At the time of his appointment, Mr Mallon was a practising solicitor in private practice. He was entitled to remain in practice while holding the position of Revenue sheriff and did so. He continues in practice now. Nothing in the terms of his appointment required Mr Mallon to devote himself full-time to the work of Revenue sheriff. There appears to be some dispute between the parties as to the precise employment status of the sheriff, but it is not necessary to resolve that dispute here. 9 Whatever may have been Mr Mallon's employment status qua Revenue sheriff, what is relevant is that he was able to continue in private practice as a solicitor throughout the period from his appointment to his retirement at age 70 and, since his retirement as sheriff, is once again free to devote himself full-time to his profession should he wish to do so.


In July 2020, the Sheriffs' Association – a representative body of which Mr Mallon was a member – made a submission to the Minister urging the amendment of Section 12(6)(b) so as to increase the retirement age for sheriffs. The submission identified a number of factors said to support such an amendment, including the fact that the retirement age for coroners had recently been increased from 70 to 72, pursuant to section 6 of the Coroners (Amendment) Act 2019, the impact of the COVID Pandemic on the earnings of sheriffs, and the fact that sheriffs were not entitled to any pension on retirement. The submission also suggested that maintaining the existing retirement age of 70 would be inconsistent with Council Directive 2000/78/EC of 27 November 2000 establishing a general framework for equal treatment in employment and occupation (“ the Employment Equality Directive” or “ the Directive”) and would involve treating sheriffs less favourably than coroners, which, it was suggested, would be “ an act of discrimination in itself”.


On 20 April 2021, a response was sent on behalf of the Minister indicating that “ approval beyond the age of 70 is not forthcoming.” The email stated that the Department of Public Expenditure and Reform had explained that the standard compulsory retirement age in the public service had been consolidated “ to the greatest extent possible, at the age of 70” following the enactment of the Public Service Superannuation (Age of Retirement) Act 2018. That, it was said, represented current Government policy and was “ a position which [the Department of Public Expenditure and Reform] seeks to implement in a consistent manner in order to protect the integrity of the policy.” That is said by Mr Mallon to be a reviewable decision but that is disputed by the Minister.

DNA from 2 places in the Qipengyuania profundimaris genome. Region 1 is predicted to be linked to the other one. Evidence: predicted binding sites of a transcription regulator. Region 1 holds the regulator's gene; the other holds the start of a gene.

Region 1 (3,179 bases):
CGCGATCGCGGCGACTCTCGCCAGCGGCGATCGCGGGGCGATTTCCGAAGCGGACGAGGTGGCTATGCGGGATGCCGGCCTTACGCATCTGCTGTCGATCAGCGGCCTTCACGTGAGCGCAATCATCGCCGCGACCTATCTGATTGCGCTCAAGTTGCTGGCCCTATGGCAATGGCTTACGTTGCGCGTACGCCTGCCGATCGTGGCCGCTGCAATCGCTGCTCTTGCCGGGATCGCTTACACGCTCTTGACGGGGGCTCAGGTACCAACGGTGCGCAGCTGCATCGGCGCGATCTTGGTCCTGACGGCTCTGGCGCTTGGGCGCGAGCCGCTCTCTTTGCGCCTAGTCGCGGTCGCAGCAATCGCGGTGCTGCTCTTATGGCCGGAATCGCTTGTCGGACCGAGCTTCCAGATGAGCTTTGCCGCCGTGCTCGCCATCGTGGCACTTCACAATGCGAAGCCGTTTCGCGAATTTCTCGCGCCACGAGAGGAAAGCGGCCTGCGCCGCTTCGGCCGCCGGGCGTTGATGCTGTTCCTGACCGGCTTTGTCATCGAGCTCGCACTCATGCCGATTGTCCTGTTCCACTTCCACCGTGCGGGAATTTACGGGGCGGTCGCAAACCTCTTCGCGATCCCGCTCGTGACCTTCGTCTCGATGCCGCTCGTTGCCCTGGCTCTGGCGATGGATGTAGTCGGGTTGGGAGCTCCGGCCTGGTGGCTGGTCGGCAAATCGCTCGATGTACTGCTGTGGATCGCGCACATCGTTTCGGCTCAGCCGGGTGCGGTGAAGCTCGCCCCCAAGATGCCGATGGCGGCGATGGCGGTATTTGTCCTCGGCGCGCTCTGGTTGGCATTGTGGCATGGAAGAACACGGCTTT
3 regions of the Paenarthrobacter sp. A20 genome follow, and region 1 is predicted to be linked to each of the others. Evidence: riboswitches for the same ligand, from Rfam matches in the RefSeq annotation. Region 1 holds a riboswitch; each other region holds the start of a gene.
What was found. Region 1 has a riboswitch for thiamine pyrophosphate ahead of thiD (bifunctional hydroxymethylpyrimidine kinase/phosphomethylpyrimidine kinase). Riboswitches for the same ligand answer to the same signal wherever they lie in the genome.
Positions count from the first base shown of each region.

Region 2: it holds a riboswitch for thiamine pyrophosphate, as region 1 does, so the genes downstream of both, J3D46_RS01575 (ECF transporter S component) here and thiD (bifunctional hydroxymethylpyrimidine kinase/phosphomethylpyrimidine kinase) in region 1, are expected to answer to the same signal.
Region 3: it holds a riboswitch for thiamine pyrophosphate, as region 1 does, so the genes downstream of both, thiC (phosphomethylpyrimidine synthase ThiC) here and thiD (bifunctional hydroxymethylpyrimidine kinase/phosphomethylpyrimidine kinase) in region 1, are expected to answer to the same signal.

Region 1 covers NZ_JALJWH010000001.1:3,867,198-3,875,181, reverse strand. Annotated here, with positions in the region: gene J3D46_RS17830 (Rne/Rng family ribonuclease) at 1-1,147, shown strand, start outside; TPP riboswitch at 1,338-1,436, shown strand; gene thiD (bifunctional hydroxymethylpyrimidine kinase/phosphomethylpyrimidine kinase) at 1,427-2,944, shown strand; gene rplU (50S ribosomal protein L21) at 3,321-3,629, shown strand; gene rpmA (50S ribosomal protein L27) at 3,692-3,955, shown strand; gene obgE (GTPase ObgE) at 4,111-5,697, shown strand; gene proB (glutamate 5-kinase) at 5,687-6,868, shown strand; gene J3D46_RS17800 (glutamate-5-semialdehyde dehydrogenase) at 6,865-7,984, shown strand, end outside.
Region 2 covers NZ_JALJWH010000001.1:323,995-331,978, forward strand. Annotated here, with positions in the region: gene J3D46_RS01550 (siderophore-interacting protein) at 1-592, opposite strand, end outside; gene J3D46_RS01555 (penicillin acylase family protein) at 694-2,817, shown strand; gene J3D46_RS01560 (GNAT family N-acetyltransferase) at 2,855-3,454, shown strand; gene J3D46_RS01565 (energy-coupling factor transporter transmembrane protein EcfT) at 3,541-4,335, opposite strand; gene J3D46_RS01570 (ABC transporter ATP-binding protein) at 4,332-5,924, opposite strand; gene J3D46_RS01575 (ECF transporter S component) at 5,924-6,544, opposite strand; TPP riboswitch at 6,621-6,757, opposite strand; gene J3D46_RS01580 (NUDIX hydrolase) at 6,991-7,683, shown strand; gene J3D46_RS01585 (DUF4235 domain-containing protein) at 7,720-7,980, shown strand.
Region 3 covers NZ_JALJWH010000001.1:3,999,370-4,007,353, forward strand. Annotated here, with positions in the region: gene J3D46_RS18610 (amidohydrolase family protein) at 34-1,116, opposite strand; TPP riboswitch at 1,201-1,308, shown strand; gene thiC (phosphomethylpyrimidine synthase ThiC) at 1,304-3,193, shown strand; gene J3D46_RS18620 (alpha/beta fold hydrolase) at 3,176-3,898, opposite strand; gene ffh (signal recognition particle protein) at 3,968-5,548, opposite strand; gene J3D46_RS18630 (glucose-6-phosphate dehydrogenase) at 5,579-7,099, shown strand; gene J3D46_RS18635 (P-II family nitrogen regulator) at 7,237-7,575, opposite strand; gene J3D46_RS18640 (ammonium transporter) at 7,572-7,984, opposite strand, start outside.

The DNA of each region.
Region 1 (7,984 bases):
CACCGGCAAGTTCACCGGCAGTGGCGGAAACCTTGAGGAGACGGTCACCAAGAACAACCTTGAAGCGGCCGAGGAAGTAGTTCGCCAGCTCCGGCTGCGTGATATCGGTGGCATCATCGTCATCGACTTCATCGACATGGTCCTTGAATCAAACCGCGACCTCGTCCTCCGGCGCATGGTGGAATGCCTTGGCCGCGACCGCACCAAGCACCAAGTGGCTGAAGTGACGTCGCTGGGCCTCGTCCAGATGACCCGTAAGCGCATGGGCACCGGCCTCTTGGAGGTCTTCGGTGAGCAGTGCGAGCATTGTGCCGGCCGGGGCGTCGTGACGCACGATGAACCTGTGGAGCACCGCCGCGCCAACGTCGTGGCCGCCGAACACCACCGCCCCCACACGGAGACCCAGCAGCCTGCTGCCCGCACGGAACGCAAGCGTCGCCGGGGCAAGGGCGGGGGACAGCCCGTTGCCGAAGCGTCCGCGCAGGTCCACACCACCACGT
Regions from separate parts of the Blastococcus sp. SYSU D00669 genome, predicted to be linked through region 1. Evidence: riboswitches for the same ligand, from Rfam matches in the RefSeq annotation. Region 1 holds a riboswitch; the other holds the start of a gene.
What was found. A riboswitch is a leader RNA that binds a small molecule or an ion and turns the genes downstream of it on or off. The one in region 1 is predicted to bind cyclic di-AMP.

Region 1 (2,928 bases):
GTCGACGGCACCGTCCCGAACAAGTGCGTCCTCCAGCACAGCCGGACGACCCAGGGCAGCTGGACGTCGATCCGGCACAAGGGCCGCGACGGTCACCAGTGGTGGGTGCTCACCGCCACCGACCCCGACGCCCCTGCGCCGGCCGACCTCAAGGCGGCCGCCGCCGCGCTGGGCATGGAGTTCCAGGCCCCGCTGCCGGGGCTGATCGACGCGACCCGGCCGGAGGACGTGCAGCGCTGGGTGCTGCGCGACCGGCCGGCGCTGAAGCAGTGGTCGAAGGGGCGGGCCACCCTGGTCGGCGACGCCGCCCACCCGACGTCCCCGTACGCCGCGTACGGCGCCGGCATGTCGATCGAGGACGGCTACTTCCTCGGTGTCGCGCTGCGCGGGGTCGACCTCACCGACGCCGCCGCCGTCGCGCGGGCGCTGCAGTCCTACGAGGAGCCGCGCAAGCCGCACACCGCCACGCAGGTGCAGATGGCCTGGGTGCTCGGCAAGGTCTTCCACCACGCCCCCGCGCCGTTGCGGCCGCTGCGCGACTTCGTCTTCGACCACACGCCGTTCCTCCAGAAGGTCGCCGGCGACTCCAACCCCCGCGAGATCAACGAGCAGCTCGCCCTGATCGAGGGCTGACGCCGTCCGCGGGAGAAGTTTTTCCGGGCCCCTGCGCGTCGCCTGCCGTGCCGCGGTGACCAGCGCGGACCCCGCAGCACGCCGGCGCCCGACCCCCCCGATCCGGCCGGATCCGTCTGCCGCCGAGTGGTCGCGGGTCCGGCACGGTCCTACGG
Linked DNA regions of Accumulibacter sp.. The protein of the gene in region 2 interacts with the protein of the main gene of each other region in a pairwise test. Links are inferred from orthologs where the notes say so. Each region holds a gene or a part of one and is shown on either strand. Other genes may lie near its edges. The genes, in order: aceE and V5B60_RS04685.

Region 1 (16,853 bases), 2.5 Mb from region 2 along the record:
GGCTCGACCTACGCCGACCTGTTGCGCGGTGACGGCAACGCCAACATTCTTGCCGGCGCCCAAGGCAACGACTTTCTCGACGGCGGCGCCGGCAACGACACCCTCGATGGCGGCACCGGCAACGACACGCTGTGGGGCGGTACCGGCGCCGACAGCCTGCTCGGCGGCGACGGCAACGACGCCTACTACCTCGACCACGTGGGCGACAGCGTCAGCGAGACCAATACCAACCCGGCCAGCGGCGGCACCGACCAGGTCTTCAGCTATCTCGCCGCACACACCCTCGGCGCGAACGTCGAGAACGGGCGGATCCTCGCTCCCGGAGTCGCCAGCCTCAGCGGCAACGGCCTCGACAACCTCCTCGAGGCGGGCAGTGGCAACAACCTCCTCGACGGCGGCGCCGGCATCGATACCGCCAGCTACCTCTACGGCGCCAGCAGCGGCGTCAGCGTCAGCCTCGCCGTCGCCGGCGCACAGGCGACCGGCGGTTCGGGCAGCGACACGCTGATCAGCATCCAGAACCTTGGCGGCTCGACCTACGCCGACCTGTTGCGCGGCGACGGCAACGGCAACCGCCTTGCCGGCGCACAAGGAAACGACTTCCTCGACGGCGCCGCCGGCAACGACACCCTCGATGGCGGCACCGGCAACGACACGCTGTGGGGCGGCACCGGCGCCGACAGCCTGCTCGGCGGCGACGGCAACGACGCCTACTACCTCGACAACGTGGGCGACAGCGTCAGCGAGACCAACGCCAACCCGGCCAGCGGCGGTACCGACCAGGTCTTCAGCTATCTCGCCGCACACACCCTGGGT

On 19 July 2021, Mr Mallon obtained leave to bring judicial review proceedings challenging the lawfulness of the mandatory retirement age provided for in Section 12(6). The primary reliefs sought by him were as follows:

“i. An Order of Certiorari … quashing the decision dated 20 th April 2021 of the … Minister for Justice … insofar as the said decision purports to do the following:

(a) Requires the Applicant to retire from his position as Sheriff on reaching the age of seventy (70) years on [ ] May 2022;

(b) Fails to properly consider the need for a legislative amendment to Section 12 of the Act of 1945 to ensure compliance with the provisions of [the Directive] and in the context of the interpretation of that Directive by the Court of Justice of the European Union.

ii. A Declaration … that Section 12(6) of the Act of 1945 is incompatible with European Union law as expressed in that Directive and that the said section is thus void and of no legal effect”. 10


The grounds on which these reliefs are sought are set out in detail in the Judgment of the High Court and are addressed further below. In essence, Mr Mallon contends that the mandatory retirement age in Section 12(6)(b) is objectively discriminatory on the grounds of age and that there are no or no sufficient objective and reasonable grounds capable of justifying it. It is also said that the mandatory retirement age for sheriffs is unlawfully discriminatory when compared with the mandatory retirement for coroners following the enactment of the Coroners (Amendment) Act 2019.


The Minister opposes the claim. She makes a number of preliminary jurisdictional objections. First, she contends that the communication of 20 April 2021 was not a justiciable decision amenable to judicial review. It was the 1945 Act, rather than the Minister, that required Mr Mallon's retirement and any amendment of the Act was, the Minister said, a matter for the Oireachtas and not for her. Secondly, it is said that Mr Mallon's complaint of discrimination should properly have been pursued by way of complaint to the Workplace Relations Commission (“ the WRC”) pursuant to the 1998 Act rather than by way of judicial review proceedings. As to the substance, the Minister's essential contention is that there is ample justification for the mandatory retirement age of 70 and that the position of coroners is materially different to that of sheriffs.


The proceedings came for hearing before the High Court (Phelan J) on 21 and 22 June 2022. The proceedings were heard on affidavit, without oral evidence.


Phelan J delivered a comprehensive judgment on 5 October 2022 ( [2022] IEHC 546).